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MSU, Montana State University

New West Daily Roundup for Oct. 19, 2016

Today in New West news: Montana State University reaches fundraising milestone two years early, coal in Carbon County, and RTD delays opening of G Line.

According to the Bozeman Daily Chronicle, over the last six years, Montana State University has raised has raised $308 million in funds—setting a fundraising record and surpassing the university’s goal two years early. From the Chronicle:

“It’s a big deal — it’s the biggest fundraising campaign in Montana, ever,” said Chris Murray, president and CEO of the MSU Alumni Foundation for the past two years. “We are so blessed to have so many people who care deeply about Montana State University.”

MSU President Waded Cruzado publicly launched the “What It Takes” fundraising campaign one year ago, setting a goal of raising $300 million by 2018, which will be the 125th anniversary of the university’s founding.

In the campaign’s September 2015 launch, MSU said it had already raised $180 million during the “quiet” phase and would seek to raise another $120 million.

Now the Bozeman campus has surpassed the original What it Takes target by raising more than $128 million in the past year.

MSU is counting toward its fundraising total all the major efforts Cruzado has successfully led during her nearly seven years in office: the campaign to raise $6 million in private donations for the $10 million End Zone upgrade at Bobcat Football Stadium, the $25 million donated by alumnus Jake Jabs to build a new College of Business building, the $50 million from alum Norm Asbjornson to build a new College of Engineering building, plus $20 million more raised for the ongoing South Campus project.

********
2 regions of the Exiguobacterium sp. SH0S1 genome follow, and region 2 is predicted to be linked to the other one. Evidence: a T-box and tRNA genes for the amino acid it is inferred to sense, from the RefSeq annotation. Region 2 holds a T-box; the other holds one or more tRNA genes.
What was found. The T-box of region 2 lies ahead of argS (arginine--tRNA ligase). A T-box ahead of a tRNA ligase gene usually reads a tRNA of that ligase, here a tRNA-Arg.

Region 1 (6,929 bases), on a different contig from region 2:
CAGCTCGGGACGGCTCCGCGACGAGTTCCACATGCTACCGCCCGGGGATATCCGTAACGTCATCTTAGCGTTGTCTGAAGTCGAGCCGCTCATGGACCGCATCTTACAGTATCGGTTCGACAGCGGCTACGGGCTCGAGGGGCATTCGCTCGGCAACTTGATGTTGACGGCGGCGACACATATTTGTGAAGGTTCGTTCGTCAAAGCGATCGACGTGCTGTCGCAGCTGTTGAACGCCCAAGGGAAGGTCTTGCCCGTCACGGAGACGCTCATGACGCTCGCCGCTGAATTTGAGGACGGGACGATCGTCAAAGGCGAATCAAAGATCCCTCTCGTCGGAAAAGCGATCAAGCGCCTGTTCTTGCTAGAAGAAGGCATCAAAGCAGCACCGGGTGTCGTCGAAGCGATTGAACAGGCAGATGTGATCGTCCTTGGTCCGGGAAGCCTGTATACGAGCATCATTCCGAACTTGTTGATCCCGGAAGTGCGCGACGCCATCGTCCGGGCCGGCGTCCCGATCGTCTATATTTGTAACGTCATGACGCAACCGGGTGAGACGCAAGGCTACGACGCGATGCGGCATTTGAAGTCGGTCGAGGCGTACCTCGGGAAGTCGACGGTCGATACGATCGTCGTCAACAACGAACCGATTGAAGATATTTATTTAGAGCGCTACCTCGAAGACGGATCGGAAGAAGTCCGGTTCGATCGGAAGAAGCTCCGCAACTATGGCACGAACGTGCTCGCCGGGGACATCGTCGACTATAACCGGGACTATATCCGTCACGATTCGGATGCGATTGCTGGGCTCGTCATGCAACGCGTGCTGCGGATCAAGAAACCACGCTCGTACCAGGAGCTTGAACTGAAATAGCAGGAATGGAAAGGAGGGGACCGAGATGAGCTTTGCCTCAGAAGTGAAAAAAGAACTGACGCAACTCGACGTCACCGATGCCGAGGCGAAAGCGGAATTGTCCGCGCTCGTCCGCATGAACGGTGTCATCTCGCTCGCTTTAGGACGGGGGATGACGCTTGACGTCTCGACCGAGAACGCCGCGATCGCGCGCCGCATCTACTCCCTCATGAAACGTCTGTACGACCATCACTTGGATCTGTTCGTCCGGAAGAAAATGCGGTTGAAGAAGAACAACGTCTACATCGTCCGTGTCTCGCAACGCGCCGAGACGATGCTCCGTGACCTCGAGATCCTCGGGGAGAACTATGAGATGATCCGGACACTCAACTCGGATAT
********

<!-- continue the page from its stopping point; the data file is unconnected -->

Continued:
MSU is counting $30 million in cash donations from the past year, Murray said, as well as stock donations, pledges, grants and bequests in wills that will reach MSU in the future.

“She is certainly an amazing catalyst,” Murray said of Cruzado. “It’s alumni, friends and parents who have stepped forward to invest in MSU and its future. They’re the true heroes.

“They believe in our vision to provide a world-class education to everybody who wants one, who comes to MSU. It’s a simple idea but powerful.”

Nearly 23,000 donors have contributed to the campaign, MSU said. The foundation has also opened 12 new alumni chapters nationwide and added 3,000 new members.

Looking at Wyoming, it’s no secret coal has taken a beating in the Cowboy State, but it’s still very much a part of the state’s fabric—literally. Indeed, billions of tons of coal are still in the ground around the state, with the most noteworthy being in Carbon County, tantalizing coal proponents. But, as the Casper Star Tribune reports, for now, it’s unlikely said coal will ever see the light of day:

News that there are vast reserves of coal in southern Wyoming is hardly new. However, the U.S. Geological Survey is working on a study that will provide a more detailed analysis of just what lies beneath the surface and what portion of that could be worth mining.

The report is part of a three-part series on coal in the Upper Green River Basin. The first part, which focuses on the Little Snake River and Red Desert area, will likely come next year.

“The biggest takeaway from it will probably be the distance between the coal beds, the thickness of the coal beds, where they are located (and) where they can be surface mined versus where they would be underground mined,” said David Scott, a geologist working on the report.